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Daniel Holbach

The idea

At the last Ubuntu Online Summit, we had a session in which we discussed (among other things) the idea to make it easier for LoCo teams to share news, stories, pictures, events and everything else. A lot of great work is happening around the world already, but a lot of us don’t get to hear about it.

I took an action item to schedule a meeting to discuss the idea some more. The rough plan being that we add functionality to the LoCo Team Portal which allows teams to share their stories, which then end up on Planet Ubuntu.

We held the meeting last week, find the IRC logs here.

The mini-spec

Find the spec here and please either comments on the loco-contacts mailing list or below in the comments. If you are a designer, a web developer, know Django or just generally want to get involved, please let us know! :)

We will discuss the spec some more, turn it into bug reports and schedule a series of hack days to work on this together.

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Prakash Advani

Top cities with Tech Skills are: Bangalore, Pune, Hyderabad and Chennai.

These 4 Indian cities are ahead of San Francisco Bay Area.

Read the complete report: http://blog.linkedin.com/2014/06/24/indias-got-tech-talent-cities-in-india-top-list-of-cities-attracting-technology-talent/

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facundo

Satélites argentinos


Estos días fue lanzado exitosamente el tercer nanosatélite argentino, "Tita" (llamado así en honor a Tita Merello).

Se llaman "nanosatélites" porque, justamente, son mucho más chicos (y baratos) que los satélites "tradicionales". En particular, Tita pesa unos 25 kilos, está equipado con tres antenas y lleva una cámara para tomar fotos y videos en alta definición.

El satélite Tita, siendo instalado en el lanzador

Lo desarrolló la empresa argentina Satellogic, pero no lo lanzamos nosotros al espacio (todavía no tenemos esa capacidad), sino que fue lanzado desde la ciudad rusa de Yasny. Su objetivo es tomar imágenes durante tres años, en colaboración con otros nanosatélites, los ya lanzados Capitán Beto (llamado así obviamente en referencia a la canción de Spinetta) y Manolito (por el personaje de Mafalda), y a otros 15 satélites que Satellogic planea lanzar durante el próximo año.

Pero Tita es diferente a los dos anteriores, que pesaban alrededor de dos kilos. También es un prototipo, y usa las mismas estrategias de diseño y fabricación con componentes de uso comercial (resortes de ferretería, electrónica de teléfonos celulares y computadoras personales), pero este permite tomar imágenes y videos de dos metros de resolución. Esencialmente, la gente de Satellogic está haciendo lo mismo que hace un satélite convencional, pero a un precio entre cien y mil veces menor.

En este video bastante interesante podemos ver a Lino Barañao (Ministro de Ciencia y Tecnología) y Emiliano Kargieman (CEO de Satellogic), contándonos un poco todo esto (y de paso se ven pasos de la construcción, y las oficinas, ¡donde se ve bastante gente de PyAr trabajando!).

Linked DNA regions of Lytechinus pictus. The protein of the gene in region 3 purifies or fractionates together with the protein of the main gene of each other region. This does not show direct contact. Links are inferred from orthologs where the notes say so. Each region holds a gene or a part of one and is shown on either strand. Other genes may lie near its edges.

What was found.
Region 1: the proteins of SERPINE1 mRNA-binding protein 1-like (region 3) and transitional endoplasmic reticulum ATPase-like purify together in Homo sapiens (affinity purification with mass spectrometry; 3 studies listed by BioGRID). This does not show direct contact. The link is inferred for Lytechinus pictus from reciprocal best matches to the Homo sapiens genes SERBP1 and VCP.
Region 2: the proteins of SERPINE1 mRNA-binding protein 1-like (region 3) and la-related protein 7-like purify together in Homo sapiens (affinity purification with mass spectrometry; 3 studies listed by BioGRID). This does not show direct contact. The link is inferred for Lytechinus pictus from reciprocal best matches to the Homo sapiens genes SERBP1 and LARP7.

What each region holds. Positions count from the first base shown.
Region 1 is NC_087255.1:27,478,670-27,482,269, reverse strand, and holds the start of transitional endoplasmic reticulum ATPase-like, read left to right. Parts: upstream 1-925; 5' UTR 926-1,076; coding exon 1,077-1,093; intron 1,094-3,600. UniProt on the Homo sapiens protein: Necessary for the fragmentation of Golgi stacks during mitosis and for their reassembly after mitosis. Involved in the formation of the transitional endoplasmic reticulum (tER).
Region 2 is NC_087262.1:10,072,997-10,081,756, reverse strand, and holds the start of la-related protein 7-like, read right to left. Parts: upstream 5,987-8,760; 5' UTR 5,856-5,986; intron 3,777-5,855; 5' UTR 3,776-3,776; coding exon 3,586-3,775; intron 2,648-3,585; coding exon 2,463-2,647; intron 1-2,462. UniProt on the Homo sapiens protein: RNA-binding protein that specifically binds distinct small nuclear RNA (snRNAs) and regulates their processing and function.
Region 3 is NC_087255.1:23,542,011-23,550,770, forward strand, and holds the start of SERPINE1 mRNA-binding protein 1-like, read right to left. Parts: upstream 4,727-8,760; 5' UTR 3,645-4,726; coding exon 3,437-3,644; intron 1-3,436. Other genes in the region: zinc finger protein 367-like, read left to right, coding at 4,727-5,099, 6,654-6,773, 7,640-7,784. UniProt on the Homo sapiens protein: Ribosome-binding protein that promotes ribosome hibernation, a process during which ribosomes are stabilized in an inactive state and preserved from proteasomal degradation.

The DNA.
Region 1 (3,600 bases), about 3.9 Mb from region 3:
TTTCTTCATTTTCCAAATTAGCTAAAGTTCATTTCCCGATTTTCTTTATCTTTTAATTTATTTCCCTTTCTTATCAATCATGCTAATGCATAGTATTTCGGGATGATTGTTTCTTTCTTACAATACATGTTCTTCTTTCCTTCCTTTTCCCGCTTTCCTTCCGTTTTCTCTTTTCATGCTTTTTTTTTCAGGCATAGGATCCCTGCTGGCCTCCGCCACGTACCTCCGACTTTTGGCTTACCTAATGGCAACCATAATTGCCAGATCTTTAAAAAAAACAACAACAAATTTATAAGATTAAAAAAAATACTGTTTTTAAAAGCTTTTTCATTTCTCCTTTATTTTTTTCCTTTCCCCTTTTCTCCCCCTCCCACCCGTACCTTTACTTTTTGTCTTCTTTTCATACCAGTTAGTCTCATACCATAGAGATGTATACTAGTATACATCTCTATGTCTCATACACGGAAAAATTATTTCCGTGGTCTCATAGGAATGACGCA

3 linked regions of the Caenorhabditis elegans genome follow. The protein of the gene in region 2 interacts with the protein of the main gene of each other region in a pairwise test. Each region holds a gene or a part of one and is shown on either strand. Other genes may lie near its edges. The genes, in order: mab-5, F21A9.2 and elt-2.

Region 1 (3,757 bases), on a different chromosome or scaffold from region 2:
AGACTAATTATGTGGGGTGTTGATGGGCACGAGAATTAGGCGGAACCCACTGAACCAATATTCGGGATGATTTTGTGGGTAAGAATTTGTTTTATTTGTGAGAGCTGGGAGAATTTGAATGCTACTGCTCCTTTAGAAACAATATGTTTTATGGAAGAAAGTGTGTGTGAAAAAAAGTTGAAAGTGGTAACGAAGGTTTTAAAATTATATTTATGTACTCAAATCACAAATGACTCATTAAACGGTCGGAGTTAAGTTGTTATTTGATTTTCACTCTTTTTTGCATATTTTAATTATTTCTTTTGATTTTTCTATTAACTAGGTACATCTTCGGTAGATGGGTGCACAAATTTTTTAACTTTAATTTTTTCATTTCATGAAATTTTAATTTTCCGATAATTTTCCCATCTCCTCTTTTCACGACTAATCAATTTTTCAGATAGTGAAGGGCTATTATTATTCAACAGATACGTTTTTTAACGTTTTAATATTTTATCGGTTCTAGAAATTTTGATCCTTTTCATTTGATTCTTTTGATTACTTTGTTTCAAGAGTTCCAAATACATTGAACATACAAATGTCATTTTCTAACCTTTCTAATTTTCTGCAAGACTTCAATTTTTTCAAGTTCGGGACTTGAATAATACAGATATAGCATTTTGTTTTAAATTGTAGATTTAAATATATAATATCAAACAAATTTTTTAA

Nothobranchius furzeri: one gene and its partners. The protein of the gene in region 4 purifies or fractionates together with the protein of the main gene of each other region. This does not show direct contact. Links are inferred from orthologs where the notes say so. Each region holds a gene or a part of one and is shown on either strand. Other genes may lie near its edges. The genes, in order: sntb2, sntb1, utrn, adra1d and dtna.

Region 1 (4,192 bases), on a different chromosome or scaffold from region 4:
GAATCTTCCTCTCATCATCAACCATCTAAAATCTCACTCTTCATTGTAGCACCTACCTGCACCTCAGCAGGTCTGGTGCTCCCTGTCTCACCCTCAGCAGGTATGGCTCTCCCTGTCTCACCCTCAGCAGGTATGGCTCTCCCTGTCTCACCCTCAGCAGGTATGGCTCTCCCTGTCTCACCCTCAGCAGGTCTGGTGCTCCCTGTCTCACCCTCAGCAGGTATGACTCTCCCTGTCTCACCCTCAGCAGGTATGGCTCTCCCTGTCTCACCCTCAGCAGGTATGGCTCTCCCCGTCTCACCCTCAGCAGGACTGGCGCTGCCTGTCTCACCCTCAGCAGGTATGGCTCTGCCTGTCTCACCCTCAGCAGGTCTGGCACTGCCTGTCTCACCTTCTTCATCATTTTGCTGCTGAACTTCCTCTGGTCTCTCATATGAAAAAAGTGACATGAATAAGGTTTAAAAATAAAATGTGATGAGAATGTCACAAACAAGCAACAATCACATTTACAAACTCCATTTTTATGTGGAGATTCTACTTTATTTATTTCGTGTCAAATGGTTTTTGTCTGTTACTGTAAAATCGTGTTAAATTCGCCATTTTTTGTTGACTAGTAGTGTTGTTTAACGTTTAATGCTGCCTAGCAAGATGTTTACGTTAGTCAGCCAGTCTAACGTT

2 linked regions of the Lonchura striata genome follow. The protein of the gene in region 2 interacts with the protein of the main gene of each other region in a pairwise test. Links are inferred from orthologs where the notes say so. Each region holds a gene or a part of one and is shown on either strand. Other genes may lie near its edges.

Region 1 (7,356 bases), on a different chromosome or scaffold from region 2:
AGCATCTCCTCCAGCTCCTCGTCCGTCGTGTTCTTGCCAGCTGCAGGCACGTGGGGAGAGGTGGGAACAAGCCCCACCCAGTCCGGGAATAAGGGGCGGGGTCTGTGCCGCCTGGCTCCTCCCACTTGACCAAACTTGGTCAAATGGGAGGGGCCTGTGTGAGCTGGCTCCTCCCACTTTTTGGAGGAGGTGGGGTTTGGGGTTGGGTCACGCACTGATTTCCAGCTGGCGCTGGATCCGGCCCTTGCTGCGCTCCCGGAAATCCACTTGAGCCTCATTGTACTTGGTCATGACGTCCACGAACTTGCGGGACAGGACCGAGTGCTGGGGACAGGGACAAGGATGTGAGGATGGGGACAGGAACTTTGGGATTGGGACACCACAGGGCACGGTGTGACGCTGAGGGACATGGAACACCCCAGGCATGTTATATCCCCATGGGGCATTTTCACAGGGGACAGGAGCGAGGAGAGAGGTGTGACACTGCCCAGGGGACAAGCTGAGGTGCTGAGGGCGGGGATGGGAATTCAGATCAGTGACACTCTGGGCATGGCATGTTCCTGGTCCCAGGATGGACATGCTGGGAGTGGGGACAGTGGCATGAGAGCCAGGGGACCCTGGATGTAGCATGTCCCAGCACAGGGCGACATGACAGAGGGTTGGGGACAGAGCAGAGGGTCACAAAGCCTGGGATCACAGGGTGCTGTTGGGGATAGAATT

Como detalle final, les dejo este audio de Adrián Paenza hablando sobre los satélites (en general) en el programa La Mañana de Victor Hugo Morales.

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Alan Pope

Ready for RTM*: Ubuntu Touch Core App Hack Days!

* Release to Manufacturing

device-2014-06-25-121330

We’re running another set of Core Apps Hack Days next week. Starting Monday 30th June through to Friday 4th July we’ll be hacking on Core Apps, getting them polished for our upcoming RTM (Release To Manufacture) images. The goal of our hack days is as always to implement missing features, fix bugs, get new developers involved in coding on Ubuntu using the SDK and to have some fun hacking on Free Software.

For those who’ve not seen the hack days before, it’s really simple. We get together from 09:00 UTC till 21:00 UTC on #ubuntu-app-devel on freenode IRC and hack on the Core Apps. We will be testing the apps to destruction, filing and triaging bugs, creating patches, discussing and testing proposals and generally do whatever we can to get these apps ready for RTM. It’s good fun, relaxed and a great way to get started in Ubuntu app development with the SDK

We’ll have developers hanging around to answer questions, and can call on platform and SDK experts for assistance when required. We focus on specific apps each day, but as always we welcome contributions to all the core apps both during the designated days, and beyond.

Not just Core Apps

This time around we’re also doing things a little differently. Typically we only focus attention on the main community maintained Core Apps we ship on our device images. For this set of Hack Days we’d like to invite 3rd party community app developers to bring their apps along as well and hack with us. We’re looking for developers who have already developed their Ubuntu app using the SDK but maybe need help with the “last mile”. Perhaps you have design questions, bugs or feature enhancements which you’d like to get people involved in.

device-2014-06-25-122105 device-2014-06-25-122334

We won’t be writing your code for you, but we can certainly help to find experienced people to answer your questions and advise of platform and SDK details. We’d expect you to make your code available somewhere, to allow contributions and perhaps enable some kind of bug tracker or task manager. It’s up to you to manage your own community app, we’re here to help though!